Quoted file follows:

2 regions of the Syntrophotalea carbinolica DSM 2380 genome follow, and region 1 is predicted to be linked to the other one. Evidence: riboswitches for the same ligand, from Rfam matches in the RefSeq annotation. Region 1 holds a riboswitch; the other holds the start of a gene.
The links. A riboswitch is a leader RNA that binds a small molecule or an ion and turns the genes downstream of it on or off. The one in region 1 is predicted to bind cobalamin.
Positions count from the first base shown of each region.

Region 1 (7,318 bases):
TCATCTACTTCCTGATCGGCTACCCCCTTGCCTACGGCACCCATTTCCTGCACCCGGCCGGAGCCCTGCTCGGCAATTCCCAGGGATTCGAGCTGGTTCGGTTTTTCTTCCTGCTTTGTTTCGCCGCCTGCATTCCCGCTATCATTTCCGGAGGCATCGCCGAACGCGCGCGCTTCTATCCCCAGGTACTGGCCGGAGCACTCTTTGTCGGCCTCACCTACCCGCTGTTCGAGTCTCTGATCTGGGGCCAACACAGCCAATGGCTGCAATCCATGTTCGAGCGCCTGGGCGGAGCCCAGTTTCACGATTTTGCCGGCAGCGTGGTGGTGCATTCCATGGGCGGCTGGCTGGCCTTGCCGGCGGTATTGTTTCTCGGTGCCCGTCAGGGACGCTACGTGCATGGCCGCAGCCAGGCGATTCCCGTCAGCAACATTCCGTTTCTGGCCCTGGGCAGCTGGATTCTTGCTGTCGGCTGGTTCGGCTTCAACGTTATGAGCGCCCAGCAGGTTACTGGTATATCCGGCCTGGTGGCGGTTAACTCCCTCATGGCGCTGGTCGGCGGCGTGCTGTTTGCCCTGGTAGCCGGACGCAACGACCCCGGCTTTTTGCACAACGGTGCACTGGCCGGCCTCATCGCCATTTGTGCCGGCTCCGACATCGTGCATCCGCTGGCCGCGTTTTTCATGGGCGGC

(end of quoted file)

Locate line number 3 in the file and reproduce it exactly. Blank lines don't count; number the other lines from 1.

Positions count from the first base shown of each region.